WASHINGTON-We’ve all been there: you’re working on something important, your PC crashes, and you lose all your progress. Such a failure was not an option during the Apollo missions, the first time ever that a computer was entrusted with handling flight control and life support systems -- and therefore the lives of the astronauts on board.

Despite an infamous false alarm during lunar descent that sent Commander Neil Armstrong’s heart rate racing, it was a resounding success that laid the groundwork for everything from modern avionics to multitasking operating systems.

Here are some of the ways the Apollo Guidance Computer (AGC), millions of times less powerful than a 2019 smartphone, shaped the world we live in today:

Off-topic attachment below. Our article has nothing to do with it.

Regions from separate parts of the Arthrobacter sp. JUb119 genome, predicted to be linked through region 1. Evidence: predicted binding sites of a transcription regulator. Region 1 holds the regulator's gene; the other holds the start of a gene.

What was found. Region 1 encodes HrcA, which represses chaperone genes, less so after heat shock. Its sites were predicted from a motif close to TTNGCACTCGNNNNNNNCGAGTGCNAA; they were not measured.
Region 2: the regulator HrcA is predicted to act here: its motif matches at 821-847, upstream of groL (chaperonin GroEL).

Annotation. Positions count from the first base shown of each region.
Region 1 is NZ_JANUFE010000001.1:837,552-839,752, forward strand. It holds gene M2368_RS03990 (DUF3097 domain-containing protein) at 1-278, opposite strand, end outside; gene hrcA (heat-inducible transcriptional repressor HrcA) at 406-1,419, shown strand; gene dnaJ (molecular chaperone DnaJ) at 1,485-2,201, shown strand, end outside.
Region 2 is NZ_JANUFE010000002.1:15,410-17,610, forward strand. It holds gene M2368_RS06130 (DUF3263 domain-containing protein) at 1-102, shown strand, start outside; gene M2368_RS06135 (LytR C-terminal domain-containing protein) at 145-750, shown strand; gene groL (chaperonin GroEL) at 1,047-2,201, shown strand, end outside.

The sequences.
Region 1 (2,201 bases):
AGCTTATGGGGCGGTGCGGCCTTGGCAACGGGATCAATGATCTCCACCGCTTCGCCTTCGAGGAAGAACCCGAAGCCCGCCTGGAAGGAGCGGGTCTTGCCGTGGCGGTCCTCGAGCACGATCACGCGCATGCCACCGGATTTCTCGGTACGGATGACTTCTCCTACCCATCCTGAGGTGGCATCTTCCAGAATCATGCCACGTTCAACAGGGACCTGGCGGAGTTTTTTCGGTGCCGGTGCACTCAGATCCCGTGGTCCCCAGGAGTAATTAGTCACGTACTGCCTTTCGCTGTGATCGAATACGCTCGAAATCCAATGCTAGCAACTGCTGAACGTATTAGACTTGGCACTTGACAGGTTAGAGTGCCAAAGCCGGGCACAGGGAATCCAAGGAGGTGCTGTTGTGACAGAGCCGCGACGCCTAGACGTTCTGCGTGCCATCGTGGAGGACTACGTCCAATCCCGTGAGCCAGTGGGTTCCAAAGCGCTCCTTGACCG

Microchip revolution

Integrated circuits, or microchips, were a necessary part of the miniaturization process that allowed computers to be placed on board spacecraft, in contrast to the giant, power-hungry vacuum tube technology that came before

Integrated circuits, or microchips, were a necessary part of the miniaturization process that allowed computers to be placed on board spacecraft, in contrast to the giant, power-hungry vacuum tube technology that came before. The credit for their invention goes to Jack Kilby of Texas Instruments, and Robert Noyce, who co-founded Fairchild Semiconductor and later Intel in Mountain View, California.